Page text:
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Superconductivity and zero resistance

by Jimmy87
Tags: resistance, superconductivity
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Jimmy87
#1
Feb21-14, 01:10 PM
P: 127
Hi, I am fairly new to superconductivity (introductory college level). I have covered and grasped the basics but was wondering if someone could shed some light on what specifically causes materials to have zero resistance when they become superconducting. I know that cooper pairs form when the material is in a low energy state (10-100 kelvin). These cooper pairs have integer spins meaning they form composite bosons. The lattice vibrational energy (phonons) are also bosons. But what is it about these quantum mechanical effects that specifically causes zero resistance to arise? Does it have something to do with Pauli's Exclusion Principle as i have seen that some websites mention this but do not explain its significance in superconductivity?
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Drakkith
#2
Feb21-14, 03:44 PM
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From wiki: http://en.wikipedia.org/wiki/Cooper_pair

Cooper originally considered only the case of an isolated pair's formation in a metal. When one considers the more realistic state of many electronic pair formations, as is elucidated in the full BCS Theory, one finds that the pairing opens a gap in the continuous spectrum of allowed energy states of the electrons, meaning that all excitations of the system must possess some minimum amount of energy. This gap to excitations leads to superconductivity, since small excitations such as scattering of electrons are forbidden.[6] The gap appears due to many-body effects between electrons feeling the attraction.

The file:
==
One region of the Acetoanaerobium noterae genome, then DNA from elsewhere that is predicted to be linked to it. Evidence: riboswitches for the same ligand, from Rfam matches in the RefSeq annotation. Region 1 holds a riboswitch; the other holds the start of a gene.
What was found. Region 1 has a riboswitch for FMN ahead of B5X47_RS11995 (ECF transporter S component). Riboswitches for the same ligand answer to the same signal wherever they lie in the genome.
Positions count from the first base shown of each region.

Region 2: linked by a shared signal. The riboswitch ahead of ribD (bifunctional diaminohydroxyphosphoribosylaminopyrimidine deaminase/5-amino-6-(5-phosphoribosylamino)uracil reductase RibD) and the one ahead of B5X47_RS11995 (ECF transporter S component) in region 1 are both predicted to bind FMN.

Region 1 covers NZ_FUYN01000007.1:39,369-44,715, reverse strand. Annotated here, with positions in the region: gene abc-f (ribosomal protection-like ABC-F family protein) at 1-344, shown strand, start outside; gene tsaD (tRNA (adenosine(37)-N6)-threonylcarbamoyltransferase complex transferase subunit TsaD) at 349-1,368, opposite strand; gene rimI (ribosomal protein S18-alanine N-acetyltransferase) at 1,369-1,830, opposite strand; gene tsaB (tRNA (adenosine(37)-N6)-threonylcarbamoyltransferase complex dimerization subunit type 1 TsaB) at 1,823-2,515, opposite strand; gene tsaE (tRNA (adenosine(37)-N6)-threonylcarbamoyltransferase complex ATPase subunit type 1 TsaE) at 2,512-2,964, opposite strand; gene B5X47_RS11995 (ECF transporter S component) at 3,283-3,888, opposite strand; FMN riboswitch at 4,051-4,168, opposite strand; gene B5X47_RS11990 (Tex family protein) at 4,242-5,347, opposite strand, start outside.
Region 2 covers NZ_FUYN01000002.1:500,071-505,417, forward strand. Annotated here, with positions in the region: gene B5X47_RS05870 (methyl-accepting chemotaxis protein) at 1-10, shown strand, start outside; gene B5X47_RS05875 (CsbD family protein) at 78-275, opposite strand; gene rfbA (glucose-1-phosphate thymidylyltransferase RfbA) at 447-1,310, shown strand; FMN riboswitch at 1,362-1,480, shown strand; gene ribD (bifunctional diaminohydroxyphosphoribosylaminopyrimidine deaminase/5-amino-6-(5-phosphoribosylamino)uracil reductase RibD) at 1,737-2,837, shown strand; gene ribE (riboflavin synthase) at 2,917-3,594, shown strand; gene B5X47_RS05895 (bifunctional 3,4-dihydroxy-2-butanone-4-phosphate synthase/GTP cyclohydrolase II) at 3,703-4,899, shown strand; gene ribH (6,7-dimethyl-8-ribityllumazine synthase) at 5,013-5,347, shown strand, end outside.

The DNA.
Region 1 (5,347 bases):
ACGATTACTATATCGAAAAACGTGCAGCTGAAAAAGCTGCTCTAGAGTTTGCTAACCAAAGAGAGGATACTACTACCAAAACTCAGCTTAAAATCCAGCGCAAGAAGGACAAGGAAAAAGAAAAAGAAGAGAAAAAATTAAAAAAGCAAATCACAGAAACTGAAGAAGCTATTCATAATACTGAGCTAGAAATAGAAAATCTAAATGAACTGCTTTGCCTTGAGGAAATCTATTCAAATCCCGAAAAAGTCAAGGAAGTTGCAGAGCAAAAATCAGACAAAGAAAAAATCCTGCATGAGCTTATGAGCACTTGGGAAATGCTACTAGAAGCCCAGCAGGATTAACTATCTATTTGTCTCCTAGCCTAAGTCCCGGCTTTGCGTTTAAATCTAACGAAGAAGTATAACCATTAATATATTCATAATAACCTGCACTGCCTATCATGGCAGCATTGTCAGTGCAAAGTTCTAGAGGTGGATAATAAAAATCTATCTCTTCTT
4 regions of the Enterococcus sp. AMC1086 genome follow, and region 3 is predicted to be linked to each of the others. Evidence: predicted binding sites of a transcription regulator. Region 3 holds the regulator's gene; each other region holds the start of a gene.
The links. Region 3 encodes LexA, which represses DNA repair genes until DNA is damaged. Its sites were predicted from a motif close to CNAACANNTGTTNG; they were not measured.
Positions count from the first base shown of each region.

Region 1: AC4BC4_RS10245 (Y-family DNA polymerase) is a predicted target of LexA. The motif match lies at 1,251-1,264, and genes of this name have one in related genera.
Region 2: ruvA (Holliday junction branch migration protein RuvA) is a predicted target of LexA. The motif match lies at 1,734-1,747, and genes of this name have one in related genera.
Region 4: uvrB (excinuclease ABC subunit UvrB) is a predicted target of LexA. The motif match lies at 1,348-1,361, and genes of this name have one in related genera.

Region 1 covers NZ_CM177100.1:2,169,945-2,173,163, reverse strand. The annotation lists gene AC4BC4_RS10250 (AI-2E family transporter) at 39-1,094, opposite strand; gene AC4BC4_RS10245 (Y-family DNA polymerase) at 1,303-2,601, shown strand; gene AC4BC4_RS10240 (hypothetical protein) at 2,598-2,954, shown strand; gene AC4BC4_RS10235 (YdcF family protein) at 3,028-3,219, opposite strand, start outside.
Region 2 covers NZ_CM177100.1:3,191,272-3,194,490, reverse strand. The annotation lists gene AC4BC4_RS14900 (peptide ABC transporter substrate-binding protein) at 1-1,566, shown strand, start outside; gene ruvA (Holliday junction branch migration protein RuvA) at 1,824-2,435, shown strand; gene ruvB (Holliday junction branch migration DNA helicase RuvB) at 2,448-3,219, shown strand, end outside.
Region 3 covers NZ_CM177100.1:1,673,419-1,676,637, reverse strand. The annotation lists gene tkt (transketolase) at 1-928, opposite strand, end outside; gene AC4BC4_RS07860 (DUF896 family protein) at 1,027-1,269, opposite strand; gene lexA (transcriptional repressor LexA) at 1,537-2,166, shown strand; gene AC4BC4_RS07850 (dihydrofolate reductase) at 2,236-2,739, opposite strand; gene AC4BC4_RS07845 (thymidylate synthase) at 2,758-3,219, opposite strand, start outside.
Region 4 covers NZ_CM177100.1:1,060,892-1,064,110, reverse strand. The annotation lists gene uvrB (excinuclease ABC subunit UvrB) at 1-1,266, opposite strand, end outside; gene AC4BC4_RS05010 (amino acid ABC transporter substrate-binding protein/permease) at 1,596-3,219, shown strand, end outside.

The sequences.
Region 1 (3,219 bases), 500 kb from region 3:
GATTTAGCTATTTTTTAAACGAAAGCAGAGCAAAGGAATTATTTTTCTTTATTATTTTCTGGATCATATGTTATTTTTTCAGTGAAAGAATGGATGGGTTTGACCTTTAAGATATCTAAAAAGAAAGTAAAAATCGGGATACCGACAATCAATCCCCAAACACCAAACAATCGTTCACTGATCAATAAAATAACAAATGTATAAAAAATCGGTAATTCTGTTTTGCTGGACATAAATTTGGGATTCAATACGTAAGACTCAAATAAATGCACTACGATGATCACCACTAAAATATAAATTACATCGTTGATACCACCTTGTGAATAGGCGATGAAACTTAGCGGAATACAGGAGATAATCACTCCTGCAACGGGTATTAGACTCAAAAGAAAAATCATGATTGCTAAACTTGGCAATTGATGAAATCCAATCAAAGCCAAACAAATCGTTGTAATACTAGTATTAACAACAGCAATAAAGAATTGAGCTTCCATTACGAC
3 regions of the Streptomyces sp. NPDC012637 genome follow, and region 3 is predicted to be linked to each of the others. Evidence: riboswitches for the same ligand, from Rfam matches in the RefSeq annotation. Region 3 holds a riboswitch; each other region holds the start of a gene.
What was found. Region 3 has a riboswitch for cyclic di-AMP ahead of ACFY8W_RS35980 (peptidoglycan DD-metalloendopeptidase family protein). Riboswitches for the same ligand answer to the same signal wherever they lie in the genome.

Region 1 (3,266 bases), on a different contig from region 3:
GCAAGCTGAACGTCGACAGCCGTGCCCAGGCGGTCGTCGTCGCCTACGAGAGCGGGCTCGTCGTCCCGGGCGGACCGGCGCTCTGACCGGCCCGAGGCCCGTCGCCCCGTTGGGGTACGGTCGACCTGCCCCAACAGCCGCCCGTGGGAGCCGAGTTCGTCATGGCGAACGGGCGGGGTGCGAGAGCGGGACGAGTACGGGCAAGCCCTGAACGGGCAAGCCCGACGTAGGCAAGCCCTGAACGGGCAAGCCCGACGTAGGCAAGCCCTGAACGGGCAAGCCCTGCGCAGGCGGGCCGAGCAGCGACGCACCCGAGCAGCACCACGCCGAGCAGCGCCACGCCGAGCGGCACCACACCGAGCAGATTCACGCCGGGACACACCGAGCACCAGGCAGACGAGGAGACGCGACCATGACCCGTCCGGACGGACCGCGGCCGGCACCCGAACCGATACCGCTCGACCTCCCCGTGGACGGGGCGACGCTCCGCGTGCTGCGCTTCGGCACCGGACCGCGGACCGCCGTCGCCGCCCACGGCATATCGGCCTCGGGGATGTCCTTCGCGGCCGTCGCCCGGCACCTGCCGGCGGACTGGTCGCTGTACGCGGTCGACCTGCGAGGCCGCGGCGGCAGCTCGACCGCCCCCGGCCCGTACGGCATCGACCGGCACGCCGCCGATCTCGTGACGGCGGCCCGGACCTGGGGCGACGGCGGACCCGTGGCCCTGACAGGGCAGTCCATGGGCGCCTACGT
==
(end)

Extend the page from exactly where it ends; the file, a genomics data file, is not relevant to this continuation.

Does this help?
DrDu
#3
Feb21-14, 04:15 PM
Sci Advisor
P: 3,564
The gap is not crucial for zero resistivity as there are also zero gap superconductors.
The point is that the Cooper pairs form a Bose-Einstein condensate. In a current carrying superconductor, all cooper pairs move with the same velocity. This state is metastable as breaking ( and decelerating ) only some Cooper pairs corresponds to excited states. Only if there are sufficiently many excited states carrying zero momentum so that these can form an alternative Bose-Einstein condensate of lower energy, superconductivity will break down. The probability for such a number of pairs being excited by scattering at the same time by chance is arbitrary low. If there are too few excited states to form a Bose-Einstein condensate on their own they have no other possibility to recombine into the original current carrying condensate.

vatlychatran
#4
Feb28-14, 10:44 AM
P: 23
Superconductivity and zero resistance

Quote Quote by DrDu View Post
The gap is not crucial for zero resistivity as there are also zero gap superconductors.
The point is that the Cooper pairs form a Bose-Einstein condensate. In a current carrying superconductor, all cooper pairs move with the same velocity. This state is metastable as breaking ( and decelerating ) only some Cooper pairs corresponds to excited states. Only if there are sufficiently many excited states carrying zero momentum so that these can form an alternative Bose-Einstein condensate of lower energy, superconductivity will break down. The probability for such a number of pairs being excited by scattering at the same time by chance is arbitrary low. If there are too few excited states to form a Bose-Einstein condensate on their own they have no other possibility to recombine into the original current carrying condensate.
What are zero gap superconductors? Could you give some examples? Do you mean zero gap in some directions but not in others as d-wave cuprates?
DrDu
#5
Feb28-14, 12:55 PM
Sci Advisor
P: 3,564
I think the following article is quite illuminating:
Brun Hansen, Infinite conductivity of ordinary and gapless superconductors. Physica Vol. 39, pp. 271-292, Year 1968


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